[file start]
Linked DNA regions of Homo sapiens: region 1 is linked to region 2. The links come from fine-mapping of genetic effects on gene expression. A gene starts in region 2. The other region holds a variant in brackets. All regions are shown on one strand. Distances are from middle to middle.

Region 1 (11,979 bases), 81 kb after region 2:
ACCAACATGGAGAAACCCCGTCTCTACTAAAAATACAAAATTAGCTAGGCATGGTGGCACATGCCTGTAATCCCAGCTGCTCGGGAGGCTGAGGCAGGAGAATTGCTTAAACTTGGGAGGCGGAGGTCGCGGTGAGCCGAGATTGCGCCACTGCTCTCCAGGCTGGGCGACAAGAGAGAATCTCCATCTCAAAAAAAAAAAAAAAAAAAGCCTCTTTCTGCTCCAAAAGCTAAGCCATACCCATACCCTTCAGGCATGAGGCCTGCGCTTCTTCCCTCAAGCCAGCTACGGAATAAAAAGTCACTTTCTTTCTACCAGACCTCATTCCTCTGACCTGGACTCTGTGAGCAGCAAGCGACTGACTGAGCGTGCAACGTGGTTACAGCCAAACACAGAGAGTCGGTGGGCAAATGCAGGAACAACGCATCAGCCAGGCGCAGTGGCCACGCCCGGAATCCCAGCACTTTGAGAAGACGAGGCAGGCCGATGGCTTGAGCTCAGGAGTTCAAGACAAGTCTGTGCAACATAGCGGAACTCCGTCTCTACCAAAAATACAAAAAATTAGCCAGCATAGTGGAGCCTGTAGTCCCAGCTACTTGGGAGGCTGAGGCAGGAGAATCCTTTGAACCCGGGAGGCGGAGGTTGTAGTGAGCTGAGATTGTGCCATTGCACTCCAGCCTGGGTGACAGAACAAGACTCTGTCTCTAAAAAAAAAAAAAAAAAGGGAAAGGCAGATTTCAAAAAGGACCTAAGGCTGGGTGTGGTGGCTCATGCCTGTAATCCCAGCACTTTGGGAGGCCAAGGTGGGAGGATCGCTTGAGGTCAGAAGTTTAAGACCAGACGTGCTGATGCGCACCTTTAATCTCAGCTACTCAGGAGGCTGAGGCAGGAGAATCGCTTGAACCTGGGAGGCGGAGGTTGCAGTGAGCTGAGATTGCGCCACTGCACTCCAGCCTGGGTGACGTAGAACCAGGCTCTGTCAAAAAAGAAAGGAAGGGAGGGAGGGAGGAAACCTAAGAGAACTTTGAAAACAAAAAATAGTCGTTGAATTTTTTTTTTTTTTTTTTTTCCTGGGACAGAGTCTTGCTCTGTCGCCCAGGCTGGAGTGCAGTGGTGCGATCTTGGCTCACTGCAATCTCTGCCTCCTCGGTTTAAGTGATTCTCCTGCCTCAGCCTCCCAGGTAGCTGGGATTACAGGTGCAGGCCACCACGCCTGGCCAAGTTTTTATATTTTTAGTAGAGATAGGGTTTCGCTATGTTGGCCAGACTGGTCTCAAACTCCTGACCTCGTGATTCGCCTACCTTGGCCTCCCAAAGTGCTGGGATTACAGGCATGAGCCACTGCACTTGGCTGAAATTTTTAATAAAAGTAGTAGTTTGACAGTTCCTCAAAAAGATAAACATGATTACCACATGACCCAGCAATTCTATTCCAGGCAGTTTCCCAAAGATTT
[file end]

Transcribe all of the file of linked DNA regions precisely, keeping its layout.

Linked DNA regions of Homo sapiens: region 1 is linked to region 2. The links come from fine-mapping of genetic effects on gene expression. A gene starts in region 2. The other region holds a variant in brackets. All regions are shown on one strand. Distances are from middle to middle.

Region 1 (11,979 bases), 81 kb after region 2:
ACCAACATGGAGAAACCCCGTCTCTACTAAAAATACAAAATTAGCTAGGCATGGTGGCACATGCCTGTAATCCCAGCTGCTCGGGAGGCTGAGGCAGGAGAATTGCTTAAACTTGGGAGGCGGAGGTCGCGGTGAGCCGAGATTGCGCCACTGCTCTCCAGGCTGGGCGACAAGAGAGAATCTCCATCTCAAAAAAAAAAAAAAAAAAAGCCTCTTTCTGCTCCAAAAGCTAAGCCATACCCATACCCTTCAGGCATGAGGCCTGCGCTTCTTCCCTCAAGCCAGCTACGGAATAAAAAGTCACTTTCTTTCTACCAGACCTCATTCCTCTGACCTGGACTCTGTGAGCAGCAAGCGACTGACTGAGCGTGCAACGTGGTTACAGCCAAACACAGAGAGTCGGTGGGCAAATGCAGGAACAACGCATCAGCCAGGCGCAGTGGCCACGCCCGGAATCCCAGCACTTTGAGAAGACGAGGCAGGCCGATGGCTTGAGCTCAGGAGTTCAAGACAAGTCTGTGCAACATAGCGGAACTCCGTCTCTACCAAAAATACAAAAAATTAGCCAGCATAGTGGAGCCTGTAGTCCCAGCTACTTGGGAGGCTGAGGCAGGAGAATCCTTTGAACCCGGGAGGCGGAGGTTGTAGTGAGCTGAGATTGTGCCATTGCACTCCAGCCTGGGTGACAGAACAAGACTCTGTCTCTAAAAAAAAAAAAAAAAAGGGAAAGGCAGATTTCAAAAAGGACCTAAGGCTGGGTGTGGTGGCTCATGCCTGTAATCCCAGCACTTTGGGAGGCCAAGGTGGGAGGATCGCTTGAGGTCAGAAGTTTAAGACCAGACGTGCTGATGCGCACCTTTAATCTCAGCTACTCAGGAGGCTGAGGCAGGAGAATCGCTTGAACCTGGGAGGCGGAGGTTGCAGTGAGCTGAGATTGCGCCACTGCACTCCAGCCTGGGTGACGTAGAACCAGGCTCTGTCAAAAAAGAAAGGAAGGGAGGGAGGGAGGAAACCTAAGAGAACTTTGAAAACAAAAAATAGTCGTTGAATTTTTTTTTTTTTTTTTTTTCCTGGGACAGAGTCTTGCTCTGTCGCCCAGGCTGGAGTGCAGTGGTGCGATCTTGGCTCACTGCAATCTCTGCCTCCTCGGTTTAAGTGATTCTCCTGCCTCAGCCTCCCAGGTAGCTGGGATTACAGGTGCAGGCCACCACGCCTGGCCAAGTTTTTATATTTTTAGTAGAGATAGGGTTTCGCTATGTTGGCCAGACTGGTCTCAAACTCCTGACCTCGTGATTCGCCTACCTTGGCCTCCCAAAGTGCTGGGATTACAGGCATGAGCCACTGCACTTGGCTGAAATTTTTAATAAAAGTAGTAGTTTGACAGTTCCTCAAAAAGATAAACATGATTACCACATGACCCAGCAATTCTATTCCAGGCAGTTTCCCAAAGATTT